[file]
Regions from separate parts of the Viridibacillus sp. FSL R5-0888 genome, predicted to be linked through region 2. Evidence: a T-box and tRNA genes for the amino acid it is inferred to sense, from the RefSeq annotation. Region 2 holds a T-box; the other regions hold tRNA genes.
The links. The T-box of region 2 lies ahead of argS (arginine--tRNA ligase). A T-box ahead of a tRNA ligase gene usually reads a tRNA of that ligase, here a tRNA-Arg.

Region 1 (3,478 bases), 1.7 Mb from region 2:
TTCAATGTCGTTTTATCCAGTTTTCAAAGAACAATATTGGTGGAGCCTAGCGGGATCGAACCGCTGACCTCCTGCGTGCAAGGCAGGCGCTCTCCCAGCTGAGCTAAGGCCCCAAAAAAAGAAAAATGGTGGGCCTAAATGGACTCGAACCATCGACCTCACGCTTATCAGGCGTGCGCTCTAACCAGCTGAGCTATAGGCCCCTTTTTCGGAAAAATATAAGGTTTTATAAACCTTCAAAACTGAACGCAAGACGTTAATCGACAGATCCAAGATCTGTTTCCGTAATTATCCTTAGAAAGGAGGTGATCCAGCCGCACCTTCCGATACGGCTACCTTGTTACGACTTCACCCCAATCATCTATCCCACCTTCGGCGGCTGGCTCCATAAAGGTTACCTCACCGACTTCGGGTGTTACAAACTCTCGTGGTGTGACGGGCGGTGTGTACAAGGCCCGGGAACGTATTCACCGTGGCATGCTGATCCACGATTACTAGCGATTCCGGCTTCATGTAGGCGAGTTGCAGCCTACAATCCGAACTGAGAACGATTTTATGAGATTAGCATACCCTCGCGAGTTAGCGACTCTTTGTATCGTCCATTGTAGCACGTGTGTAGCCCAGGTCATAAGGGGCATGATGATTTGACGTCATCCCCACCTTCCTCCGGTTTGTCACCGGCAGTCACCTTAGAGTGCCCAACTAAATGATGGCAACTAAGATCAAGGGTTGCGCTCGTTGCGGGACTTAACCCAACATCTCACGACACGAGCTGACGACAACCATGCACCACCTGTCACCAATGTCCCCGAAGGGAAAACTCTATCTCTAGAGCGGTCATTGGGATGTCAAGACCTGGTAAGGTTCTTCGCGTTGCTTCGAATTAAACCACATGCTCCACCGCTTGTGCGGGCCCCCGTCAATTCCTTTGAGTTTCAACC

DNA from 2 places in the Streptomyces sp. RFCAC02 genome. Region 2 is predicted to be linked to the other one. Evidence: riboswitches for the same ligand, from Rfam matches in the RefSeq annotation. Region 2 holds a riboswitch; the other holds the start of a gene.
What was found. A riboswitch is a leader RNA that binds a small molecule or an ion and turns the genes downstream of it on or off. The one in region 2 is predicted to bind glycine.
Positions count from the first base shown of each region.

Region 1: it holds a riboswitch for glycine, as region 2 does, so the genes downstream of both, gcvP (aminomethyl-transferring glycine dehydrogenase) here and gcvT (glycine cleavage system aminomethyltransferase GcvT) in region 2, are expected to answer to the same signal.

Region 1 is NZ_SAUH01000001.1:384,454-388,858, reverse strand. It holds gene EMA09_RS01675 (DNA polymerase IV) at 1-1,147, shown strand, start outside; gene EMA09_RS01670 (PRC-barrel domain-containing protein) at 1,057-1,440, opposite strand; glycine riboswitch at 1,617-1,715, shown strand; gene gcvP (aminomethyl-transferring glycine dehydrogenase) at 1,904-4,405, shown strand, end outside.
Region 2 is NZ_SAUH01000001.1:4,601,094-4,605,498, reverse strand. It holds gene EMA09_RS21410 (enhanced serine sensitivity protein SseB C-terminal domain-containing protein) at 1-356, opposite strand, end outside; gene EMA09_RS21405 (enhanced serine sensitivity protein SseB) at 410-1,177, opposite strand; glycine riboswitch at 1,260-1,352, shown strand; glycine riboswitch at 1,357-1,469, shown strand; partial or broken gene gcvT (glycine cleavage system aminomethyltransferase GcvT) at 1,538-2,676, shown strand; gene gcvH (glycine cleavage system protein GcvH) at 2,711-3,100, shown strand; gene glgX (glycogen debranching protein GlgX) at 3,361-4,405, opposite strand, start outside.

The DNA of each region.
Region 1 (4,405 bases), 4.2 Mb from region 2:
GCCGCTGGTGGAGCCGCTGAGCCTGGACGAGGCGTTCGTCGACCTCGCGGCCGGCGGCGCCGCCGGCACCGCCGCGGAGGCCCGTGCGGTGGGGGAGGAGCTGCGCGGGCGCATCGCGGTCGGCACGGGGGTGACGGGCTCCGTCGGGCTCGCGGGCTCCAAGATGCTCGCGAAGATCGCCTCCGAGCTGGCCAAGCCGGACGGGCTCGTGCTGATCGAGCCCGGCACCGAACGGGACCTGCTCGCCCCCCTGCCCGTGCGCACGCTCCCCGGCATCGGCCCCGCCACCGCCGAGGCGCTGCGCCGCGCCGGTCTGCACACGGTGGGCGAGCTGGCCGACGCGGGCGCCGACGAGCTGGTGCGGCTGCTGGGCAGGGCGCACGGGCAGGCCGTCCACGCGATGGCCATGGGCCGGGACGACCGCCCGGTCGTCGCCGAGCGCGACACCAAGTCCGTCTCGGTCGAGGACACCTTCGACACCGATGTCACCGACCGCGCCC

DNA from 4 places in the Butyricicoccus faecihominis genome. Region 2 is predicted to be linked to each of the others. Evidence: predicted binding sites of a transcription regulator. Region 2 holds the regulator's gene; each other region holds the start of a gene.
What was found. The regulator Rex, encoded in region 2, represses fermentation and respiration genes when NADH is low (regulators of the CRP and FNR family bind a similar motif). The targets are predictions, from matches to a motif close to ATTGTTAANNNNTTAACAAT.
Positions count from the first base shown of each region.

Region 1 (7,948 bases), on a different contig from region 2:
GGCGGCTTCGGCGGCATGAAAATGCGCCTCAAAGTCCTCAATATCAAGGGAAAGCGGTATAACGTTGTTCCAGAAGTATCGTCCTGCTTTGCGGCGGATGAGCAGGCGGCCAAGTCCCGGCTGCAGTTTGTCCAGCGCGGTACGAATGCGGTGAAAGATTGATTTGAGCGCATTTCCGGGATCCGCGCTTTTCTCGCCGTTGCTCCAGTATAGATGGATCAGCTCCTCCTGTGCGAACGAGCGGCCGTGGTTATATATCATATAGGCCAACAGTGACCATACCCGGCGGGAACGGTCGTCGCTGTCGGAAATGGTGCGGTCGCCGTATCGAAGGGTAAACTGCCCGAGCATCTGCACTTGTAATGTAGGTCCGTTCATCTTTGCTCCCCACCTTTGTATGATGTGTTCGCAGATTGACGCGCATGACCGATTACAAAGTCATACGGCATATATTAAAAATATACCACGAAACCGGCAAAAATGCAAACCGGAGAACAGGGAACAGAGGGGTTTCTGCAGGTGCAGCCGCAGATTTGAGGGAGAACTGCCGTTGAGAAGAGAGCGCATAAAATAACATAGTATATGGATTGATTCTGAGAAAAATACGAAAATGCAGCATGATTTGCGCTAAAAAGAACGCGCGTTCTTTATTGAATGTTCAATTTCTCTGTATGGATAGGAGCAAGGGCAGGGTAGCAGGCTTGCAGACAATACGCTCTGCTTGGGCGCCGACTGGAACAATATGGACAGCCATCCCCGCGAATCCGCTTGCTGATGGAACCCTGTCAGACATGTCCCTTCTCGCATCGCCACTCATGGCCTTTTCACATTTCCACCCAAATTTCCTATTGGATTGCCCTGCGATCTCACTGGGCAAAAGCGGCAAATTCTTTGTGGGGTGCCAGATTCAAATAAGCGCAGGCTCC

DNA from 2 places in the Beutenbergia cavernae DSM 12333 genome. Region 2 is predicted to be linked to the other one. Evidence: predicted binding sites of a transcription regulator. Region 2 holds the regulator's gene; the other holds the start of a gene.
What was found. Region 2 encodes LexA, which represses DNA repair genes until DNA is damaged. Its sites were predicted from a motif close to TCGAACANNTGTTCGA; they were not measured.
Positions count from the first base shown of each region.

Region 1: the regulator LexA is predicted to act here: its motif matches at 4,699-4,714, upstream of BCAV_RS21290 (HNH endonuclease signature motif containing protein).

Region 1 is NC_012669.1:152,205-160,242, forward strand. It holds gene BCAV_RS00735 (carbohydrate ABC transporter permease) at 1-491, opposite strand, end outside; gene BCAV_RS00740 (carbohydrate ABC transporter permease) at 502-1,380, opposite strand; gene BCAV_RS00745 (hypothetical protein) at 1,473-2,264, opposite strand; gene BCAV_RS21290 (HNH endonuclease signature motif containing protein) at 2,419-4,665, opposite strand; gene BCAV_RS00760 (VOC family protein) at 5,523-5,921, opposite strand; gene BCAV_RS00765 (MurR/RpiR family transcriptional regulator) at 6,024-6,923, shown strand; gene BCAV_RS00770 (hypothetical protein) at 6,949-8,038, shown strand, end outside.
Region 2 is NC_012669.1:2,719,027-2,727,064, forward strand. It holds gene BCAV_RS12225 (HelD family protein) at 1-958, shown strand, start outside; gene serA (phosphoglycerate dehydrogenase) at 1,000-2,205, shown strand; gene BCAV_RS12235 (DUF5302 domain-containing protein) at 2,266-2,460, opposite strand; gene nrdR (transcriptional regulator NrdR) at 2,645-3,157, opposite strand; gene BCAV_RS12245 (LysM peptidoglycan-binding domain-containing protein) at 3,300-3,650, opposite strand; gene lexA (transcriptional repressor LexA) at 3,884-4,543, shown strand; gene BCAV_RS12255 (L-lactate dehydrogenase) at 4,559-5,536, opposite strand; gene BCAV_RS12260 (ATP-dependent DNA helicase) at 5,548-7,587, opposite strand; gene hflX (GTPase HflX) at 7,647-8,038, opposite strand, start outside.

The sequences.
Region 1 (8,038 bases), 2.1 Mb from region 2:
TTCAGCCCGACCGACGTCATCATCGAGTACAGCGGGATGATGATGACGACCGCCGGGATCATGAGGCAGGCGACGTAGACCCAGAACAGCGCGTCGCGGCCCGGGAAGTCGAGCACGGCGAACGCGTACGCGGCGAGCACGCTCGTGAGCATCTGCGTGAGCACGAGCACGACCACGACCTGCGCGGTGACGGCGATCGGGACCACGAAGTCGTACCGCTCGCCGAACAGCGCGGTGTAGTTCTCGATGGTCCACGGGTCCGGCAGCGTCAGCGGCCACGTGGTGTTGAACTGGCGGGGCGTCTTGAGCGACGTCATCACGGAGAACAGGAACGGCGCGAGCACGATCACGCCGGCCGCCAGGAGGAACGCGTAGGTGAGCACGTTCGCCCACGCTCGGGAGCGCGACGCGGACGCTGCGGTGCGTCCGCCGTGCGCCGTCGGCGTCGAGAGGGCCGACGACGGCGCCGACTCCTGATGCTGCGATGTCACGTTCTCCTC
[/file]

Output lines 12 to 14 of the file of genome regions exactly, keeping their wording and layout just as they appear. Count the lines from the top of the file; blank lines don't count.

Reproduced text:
Region 1 (4,405 bases), 4.2 Mb from region 2:
GCCGCTGGTGGAGCCGCTGAGCCTGGACGAGGCGTTCGTCGACCTCGCGGCCGGCGGCGCCGCCGGCACCGCCGCGGAGGCCCGTGCGGTGGGGGAGGAGCTGCGCGGGCGCATCGCGGTCGGCACGGGGGTGACGGGCTCCGTCGGGCTCGCGGGCTCCAAGATGCTCGCGAAGATCGCCTCCGAGCTGGCCAAGCCGGACGGGCTCGTGCTGATCGAGCCCGGCACCGAACGGGACCTGCTCGCCCCCCTGCCCGTGCGCACGCTCCCCGGCATCGGCCCCGCCACCGCCGAGGCGCTGCGCCGCGCCGGTCTGCACACGGTGGGCGAGCTGGCCGACGCGGGCGCCGACGAGCTGGTGCGGCTGCTGGGCAGGGCGCACGGGCAGGCCGTCCACGCGATGGCCATGGGCCGGGACGACCGCCCGGTCGTCGCCGAGCGCGACACCAAGTCCGTCTCGGTCGAGGACACCTTCGACACCGATGTCACCGACCGCGCCC

DNA from 4 places in the Butyricicoccus faecihominis genome. Region 2 is predicted to be linked to each of the others. Evidence: predicted binding sites of a transcription regulator. Region 2 holds the regulator's gene; each other region holds the start of a gene.